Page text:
Friday, July 28, 2017

MEP Project Setup 01

Being the BIM Administrator in a 280 person Multi-Discipline firm has afforded me the "opportunity" to become intimately familiar with all aspects of Revit. In addition to using Revit on Architecture, Interior Design, Structural, MEP... we have used it on industrial, bridge, civil and pipeline projects.

Our firm started using Revit MEP (or, Autodesk AutoCAD Revit Series - Systems Plus per the image below:)) right when it first came out in 2006, which was pretty painful in many ways!

However, that early adoption paid off in many ways. In addition to using Revit on 99.9% of all building projects for the past 8 years, we also created the Electrical Productivity Pack which is sold by CTC Express Tools; Stay tuned for exciting news on this, before or during BILT-NA (formerly RTC) next week.

The First Version of Revit MEP
Here is a list of...

presentations I have done related to MEP, in addition to the lighting design sessions I listed in a yesterday's post:
  • Revit MEP Plumbing - Mystery Solved
    RTC 2012, Stone Mountain Georgia
  • Complex Power Distribution in the Revit Model
    RTC 2013, Vancouver Canada
  • Remodels and Alternates in the MEP World
    RTC 2014, Washington DC
  • Remodels and Alternates in the MEP World
    RTC 2014, Dublin Ireland
  • Complex Power Distribution in the Revit ModelCTCs Midwest University, Minneapolis Minnesota USA
  • LAB: Remodels and Alternates in the MEP World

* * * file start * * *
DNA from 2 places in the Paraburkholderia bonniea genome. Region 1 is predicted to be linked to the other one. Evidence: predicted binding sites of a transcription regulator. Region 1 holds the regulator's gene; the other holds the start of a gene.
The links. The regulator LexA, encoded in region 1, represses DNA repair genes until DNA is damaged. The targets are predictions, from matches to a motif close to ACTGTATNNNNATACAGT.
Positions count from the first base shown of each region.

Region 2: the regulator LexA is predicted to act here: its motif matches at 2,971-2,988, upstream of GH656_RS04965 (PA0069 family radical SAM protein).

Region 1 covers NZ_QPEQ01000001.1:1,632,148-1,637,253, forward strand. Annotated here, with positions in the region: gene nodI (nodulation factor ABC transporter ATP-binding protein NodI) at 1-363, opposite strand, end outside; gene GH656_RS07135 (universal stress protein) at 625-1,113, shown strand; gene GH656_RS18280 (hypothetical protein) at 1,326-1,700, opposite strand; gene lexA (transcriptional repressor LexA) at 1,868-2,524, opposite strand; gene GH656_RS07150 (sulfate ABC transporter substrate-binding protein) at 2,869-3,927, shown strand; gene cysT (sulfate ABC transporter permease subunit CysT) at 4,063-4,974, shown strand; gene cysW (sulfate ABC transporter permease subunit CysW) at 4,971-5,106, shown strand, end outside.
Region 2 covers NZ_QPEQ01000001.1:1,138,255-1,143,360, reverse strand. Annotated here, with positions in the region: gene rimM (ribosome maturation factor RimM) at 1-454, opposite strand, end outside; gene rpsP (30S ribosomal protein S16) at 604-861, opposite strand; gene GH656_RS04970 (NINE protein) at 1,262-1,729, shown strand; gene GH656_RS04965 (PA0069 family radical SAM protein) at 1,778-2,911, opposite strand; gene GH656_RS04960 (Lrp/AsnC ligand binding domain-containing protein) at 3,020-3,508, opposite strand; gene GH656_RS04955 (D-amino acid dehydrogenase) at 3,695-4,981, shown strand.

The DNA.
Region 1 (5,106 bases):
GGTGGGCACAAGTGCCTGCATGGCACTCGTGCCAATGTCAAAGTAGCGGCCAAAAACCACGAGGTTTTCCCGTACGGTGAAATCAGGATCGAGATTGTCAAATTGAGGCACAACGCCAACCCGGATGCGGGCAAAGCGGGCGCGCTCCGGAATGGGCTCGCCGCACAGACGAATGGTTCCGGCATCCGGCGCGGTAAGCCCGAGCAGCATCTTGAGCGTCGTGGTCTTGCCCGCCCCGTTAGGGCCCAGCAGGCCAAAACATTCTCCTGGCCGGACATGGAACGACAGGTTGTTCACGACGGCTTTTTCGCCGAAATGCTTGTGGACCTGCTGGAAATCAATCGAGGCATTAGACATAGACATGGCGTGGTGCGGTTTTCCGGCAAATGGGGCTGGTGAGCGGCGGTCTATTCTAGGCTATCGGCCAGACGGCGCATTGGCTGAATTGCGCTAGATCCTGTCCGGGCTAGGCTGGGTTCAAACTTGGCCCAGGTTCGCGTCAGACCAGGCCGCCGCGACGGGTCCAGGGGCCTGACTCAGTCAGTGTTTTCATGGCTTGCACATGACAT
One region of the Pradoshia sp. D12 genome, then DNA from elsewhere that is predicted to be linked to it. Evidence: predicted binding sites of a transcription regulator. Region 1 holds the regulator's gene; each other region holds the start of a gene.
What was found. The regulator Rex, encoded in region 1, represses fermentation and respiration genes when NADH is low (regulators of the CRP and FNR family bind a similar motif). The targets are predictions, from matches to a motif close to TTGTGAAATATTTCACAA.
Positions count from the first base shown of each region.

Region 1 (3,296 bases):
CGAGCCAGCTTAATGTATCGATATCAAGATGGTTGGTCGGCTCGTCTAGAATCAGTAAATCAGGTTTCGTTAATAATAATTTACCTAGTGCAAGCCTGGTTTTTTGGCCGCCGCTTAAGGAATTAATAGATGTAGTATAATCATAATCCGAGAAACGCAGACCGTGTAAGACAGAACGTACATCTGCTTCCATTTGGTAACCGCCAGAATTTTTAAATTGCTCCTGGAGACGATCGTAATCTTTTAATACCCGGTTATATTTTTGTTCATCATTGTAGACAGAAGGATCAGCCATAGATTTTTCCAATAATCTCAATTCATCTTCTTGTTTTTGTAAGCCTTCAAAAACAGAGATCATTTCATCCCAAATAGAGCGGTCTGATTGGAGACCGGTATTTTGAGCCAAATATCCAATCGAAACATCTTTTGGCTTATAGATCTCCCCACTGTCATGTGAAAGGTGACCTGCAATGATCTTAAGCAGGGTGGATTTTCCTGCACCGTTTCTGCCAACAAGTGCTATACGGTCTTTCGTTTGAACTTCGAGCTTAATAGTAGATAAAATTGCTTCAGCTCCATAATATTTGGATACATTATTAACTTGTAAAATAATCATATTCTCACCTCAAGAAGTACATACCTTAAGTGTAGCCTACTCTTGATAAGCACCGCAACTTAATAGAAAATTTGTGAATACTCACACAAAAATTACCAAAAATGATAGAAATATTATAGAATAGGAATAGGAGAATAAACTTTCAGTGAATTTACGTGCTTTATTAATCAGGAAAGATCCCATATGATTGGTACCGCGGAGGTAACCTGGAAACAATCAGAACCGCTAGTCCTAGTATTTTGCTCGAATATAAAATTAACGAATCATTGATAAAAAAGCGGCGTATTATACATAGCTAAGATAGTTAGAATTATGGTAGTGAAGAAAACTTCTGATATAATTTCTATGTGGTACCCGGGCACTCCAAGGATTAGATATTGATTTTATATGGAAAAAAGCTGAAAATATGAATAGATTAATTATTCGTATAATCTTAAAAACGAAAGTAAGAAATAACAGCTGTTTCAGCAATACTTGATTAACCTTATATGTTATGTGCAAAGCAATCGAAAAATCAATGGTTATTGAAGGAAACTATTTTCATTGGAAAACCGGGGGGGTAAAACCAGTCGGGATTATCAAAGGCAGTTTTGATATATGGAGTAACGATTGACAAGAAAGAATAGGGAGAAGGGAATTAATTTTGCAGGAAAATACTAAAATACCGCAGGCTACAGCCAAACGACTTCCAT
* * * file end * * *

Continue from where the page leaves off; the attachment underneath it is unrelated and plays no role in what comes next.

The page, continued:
RTC 2016, Hunter Valley Australia

Here are a few things to consider during the initial MEP project setup:
  • Link all files Origin to Origin
    • This makes it easy if you need to re link the file
    • You may be able to skip the use of Shared Coordinates
  • Room Bounding
    • Make the architectural model is Room Bounding so you can add Spaces
      • Select the architectural link and edit its Type Properties
      • Check the Room Bounding option (see next image)
Tip #1: even if you cannot see the linked file, you can quickly select it via the Project Browser. Right click on the “Revit link” listed at the bottom of the Project Browser, and use the Select All Instances option.
Tip #2: if the architects or interior designers add thin finish floors above the structural floors, request that they set these items to non-room bounding. This will help avoid problems with Spaces listing as unoccupied.

 Verify Phases

  • The MEP model should have the same phases as the architectural model
    • If they do not match, undesirable graphics will happen
  • Quickly verify phases in the linked model:
    • Select link > Edit Type > Phase Mapping
    • Click drop-down under “Phase from link”
  • If this list shows additional phases you should create them in your model via Manage > Phases.
    • Best if linked model does not have only one phase
Phase mapping – linked model has additional phases

Note:
The phases listed in the previous image are from the default Revit template “Construction.rte”, which is also the one Revit has selected by default when a new project is started. If you see these Phase this will be a red flag!!!

Verify Design Options

Not all Design Options in a linked model are something the MEP team need to worry about. Some may be schematic design studies which have not been deleted from the model. The image below shows the visibility settings [for the current view] which indicate the linked model has Design Options. One option appears to be a bid phase alternate the MEP team should be aware of.

Design Options, in an MEP context, are discussed more in a future post. Spoiler: they work more than you may think for MEP...


There is a LOT more to say on this topic. Stay tuned for more...


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